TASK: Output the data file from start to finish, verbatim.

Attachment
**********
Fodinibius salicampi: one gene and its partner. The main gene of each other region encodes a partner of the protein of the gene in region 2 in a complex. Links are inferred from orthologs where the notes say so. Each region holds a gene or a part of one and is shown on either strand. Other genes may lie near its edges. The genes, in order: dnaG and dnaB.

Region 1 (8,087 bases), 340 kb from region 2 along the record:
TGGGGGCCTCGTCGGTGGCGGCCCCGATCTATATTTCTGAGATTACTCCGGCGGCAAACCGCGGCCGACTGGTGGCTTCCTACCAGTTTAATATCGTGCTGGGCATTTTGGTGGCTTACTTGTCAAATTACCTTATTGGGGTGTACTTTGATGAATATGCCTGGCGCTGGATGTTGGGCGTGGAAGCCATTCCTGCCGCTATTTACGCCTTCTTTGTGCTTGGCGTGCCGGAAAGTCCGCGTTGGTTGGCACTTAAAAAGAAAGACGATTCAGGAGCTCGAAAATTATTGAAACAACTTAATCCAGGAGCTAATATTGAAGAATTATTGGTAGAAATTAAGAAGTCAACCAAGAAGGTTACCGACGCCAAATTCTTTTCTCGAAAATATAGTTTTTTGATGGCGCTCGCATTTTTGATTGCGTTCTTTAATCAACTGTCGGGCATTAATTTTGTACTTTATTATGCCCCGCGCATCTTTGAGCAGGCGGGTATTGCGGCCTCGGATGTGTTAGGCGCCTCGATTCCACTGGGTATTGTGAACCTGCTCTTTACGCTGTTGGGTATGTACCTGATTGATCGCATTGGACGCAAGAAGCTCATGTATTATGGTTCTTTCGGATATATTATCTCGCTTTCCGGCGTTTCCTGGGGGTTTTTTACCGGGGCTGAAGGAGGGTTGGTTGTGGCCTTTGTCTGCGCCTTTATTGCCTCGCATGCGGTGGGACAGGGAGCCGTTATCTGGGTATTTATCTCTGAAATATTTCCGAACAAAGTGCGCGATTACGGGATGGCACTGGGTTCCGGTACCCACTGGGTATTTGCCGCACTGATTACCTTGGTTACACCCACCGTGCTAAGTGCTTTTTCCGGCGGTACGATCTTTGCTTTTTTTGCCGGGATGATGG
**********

Fodinibius salicampi: one gene and its partner. The main gene of each other region encodes a partner of the protein of the gene in region 2 in a complex. Links are inferred from orthologs where the notes say so. Each region holds a gene or a part of one and is shown on either strand. Other genes may lie near its edges. The genes, in order: dnaG and dnaB.

Region 1 (8,087 bases), 340 kb from region 2 along the record:
TGGGGGCCTCGTCGGTGGCGGCCCCGATCTATATTTCTGAGATTACTCCGGCGGCAAACCGCGGCCGACTGGTGGCTTCCTACCAGTTTAATATCGTGCTGGGCATTTTGGTGGCTTACTTGTCAAATTACCTTATTGGGGTGTACTTTGATGAATATGCCTGGCGCTGGATGTTGGGCGTGGAAGCCATTCCTGCCGCTATTTACGCCTTCTTTGTGCTTGGCGTGCCGGAAAGTCCGCGTTGGTTGGCACTTAAAAAGAAAGACGATTCAGGAGCTCGAAAATTATTGAAACAACTTAATCCAGGAGCTAATATTGAAGAATTATTGGTAGAAATTAAGAAGTCAACCAAGAAGGTTACCGACGCCAAATTCTTTTCTCGAAAATATAGTTTTTTGATGGCGCTCGCATTTTTGATTGCGTTCTTTAATCAACTGTCGGGCATTAATTTTGTACTTTATTATGCCCCGCGCATCTTTGAGCAGGCGGGTATTGCGGCCTCGGATGTGTTAGGCGCCTCGATTCCACTGGGTATTGTGAACCTGCTCTTTACGCTGTTGGGTATGTACCTGATTGATCGCATTGGACGCAAGAAGCTCATGTATTATGGTTCTTTCGGATATATTATCTCGCTTTCCGGCGTTTCCTGGGGGTTTTTTACCGGGGCTGAAGGAGGGTTGGTTGTGGCCTTTGTCTGCGCCTTTATTGCCTCGCATGCGGTGGGACAGGGAGCCGTTATCTGGGTATTTATCTCTGAAATATTTCCGAACAAAGTGCGCGATTACGGGATGGCACTGGGTTCCGGTACCCACTGGGTATTTGCCGCACTGATTACCTTGGTTACACCCACCGTGCTAAGTGCTTTTTCCGGCGGTACGATCTTTGCTTTTTTTGCCGGGATGATGG